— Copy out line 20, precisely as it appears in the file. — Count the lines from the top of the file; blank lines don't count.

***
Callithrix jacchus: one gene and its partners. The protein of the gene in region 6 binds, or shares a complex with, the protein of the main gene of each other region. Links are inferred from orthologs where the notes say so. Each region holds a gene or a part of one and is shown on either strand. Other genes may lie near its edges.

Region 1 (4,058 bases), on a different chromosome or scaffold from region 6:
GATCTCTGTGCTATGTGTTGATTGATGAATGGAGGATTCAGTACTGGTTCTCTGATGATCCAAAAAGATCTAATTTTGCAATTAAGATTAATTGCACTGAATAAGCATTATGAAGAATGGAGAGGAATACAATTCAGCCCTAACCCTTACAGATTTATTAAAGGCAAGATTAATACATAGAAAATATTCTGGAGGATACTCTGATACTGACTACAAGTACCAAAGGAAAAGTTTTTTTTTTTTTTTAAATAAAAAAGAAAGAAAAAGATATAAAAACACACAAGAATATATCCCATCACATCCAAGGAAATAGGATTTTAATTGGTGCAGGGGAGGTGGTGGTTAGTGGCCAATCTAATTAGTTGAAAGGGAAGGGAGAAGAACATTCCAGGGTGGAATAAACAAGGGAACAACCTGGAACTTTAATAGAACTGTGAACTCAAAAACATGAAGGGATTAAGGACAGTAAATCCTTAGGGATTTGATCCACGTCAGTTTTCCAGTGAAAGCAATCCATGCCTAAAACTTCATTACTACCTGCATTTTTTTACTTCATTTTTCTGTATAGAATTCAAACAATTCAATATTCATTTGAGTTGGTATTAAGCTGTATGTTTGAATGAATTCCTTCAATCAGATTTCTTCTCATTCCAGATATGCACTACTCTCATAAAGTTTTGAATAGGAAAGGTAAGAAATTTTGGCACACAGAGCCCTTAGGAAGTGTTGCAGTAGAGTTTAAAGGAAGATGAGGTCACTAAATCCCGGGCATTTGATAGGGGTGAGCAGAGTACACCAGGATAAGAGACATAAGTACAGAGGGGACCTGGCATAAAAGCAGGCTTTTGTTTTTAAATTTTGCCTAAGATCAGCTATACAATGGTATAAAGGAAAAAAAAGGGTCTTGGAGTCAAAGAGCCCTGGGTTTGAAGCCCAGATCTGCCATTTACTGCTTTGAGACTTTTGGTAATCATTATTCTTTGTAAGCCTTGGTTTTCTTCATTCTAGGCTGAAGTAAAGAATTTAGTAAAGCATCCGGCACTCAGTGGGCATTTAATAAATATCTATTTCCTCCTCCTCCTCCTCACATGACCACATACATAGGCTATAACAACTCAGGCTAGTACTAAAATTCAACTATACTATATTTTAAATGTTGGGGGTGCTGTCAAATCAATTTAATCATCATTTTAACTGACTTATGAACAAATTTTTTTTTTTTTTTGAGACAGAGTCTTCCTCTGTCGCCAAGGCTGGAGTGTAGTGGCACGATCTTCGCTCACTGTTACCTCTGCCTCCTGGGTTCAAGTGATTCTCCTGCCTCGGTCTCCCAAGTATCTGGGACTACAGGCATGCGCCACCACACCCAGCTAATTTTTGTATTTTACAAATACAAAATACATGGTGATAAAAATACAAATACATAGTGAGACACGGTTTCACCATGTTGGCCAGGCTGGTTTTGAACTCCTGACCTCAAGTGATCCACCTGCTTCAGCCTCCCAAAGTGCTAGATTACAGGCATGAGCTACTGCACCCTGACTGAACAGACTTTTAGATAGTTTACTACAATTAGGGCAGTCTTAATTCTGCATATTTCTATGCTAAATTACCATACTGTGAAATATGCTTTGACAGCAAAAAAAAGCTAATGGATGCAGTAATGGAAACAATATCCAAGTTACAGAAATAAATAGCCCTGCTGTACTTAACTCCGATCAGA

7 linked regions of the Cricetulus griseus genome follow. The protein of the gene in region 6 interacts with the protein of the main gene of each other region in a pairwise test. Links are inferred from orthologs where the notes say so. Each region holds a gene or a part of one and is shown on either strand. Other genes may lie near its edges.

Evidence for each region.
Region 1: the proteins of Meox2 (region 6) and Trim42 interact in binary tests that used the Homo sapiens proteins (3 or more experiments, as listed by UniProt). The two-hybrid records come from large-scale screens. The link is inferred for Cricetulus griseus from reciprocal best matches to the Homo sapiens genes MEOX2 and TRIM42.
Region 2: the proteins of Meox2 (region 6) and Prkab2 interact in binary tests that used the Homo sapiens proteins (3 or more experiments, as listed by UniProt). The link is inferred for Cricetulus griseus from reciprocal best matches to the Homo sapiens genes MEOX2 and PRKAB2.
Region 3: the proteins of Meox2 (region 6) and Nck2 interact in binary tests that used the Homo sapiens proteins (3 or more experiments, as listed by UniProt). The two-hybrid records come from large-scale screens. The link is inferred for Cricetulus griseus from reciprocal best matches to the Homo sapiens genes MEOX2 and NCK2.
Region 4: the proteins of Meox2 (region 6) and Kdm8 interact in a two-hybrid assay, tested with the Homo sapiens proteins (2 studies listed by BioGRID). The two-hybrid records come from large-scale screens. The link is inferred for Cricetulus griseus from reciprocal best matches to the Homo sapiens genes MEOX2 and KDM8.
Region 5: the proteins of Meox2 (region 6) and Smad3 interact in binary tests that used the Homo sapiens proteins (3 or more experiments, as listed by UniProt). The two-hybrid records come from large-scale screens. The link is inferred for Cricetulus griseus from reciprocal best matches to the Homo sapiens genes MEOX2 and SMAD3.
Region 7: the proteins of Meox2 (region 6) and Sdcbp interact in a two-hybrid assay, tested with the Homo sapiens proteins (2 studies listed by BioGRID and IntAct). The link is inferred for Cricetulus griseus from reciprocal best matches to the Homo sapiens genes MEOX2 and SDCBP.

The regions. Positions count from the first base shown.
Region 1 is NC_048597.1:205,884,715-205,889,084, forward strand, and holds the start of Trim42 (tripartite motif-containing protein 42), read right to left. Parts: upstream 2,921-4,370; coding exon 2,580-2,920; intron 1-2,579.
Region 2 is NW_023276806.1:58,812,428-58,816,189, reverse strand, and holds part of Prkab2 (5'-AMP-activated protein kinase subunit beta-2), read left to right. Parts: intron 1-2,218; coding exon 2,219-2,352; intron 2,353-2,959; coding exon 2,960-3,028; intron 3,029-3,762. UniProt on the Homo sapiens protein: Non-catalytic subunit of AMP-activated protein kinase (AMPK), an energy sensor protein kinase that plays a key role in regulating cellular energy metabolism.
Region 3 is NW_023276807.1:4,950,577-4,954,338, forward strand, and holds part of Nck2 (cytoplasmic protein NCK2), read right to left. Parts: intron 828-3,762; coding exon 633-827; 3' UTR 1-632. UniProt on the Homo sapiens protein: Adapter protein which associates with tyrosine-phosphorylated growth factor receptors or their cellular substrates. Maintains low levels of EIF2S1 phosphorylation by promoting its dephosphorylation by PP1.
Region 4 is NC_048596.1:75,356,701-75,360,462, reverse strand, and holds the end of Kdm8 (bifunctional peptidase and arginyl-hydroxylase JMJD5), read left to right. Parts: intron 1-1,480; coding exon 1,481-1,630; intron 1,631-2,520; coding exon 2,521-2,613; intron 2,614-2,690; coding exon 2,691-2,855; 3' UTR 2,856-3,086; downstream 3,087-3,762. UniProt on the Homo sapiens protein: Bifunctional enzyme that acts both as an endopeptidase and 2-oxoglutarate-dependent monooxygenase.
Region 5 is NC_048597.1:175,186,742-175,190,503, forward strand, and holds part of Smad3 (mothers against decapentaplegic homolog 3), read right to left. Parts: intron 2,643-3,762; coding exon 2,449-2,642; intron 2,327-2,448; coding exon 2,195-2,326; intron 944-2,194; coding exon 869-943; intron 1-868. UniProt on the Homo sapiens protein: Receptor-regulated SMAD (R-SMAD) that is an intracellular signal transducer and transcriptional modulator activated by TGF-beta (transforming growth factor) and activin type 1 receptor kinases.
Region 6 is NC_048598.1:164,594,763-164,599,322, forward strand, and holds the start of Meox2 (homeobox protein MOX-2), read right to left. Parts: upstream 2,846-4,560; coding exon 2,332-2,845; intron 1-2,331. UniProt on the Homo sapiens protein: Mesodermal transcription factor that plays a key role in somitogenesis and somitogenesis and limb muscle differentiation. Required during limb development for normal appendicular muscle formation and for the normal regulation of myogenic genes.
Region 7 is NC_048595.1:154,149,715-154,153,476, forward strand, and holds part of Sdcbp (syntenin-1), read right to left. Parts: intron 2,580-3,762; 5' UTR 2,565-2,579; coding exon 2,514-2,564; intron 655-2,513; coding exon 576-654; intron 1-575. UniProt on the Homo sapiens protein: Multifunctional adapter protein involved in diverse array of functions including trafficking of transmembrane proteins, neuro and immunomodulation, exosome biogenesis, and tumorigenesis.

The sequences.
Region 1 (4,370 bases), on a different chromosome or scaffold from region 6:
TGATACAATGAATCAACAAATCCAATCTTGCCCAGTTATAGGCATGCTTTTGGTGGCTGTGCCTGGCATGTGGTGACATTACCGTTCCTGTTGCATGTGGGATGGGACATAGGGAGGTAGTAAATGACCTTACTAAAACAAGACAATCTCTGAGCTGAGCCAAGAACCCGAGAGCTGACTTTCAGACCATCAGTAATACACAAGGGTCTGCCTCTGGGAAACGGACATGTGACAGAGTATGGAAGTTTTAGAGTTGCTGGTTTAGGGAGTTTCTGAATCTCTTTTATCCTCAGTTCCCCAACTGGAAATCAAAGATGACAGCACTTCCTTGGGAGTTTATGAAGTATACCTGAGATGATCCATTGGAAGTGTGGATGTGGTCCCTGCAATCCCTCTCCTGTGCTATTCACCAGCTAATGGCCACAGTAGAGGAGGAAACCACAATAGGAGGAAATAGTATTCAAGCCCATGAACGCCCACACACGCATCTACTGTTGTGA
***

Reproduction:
The sequences.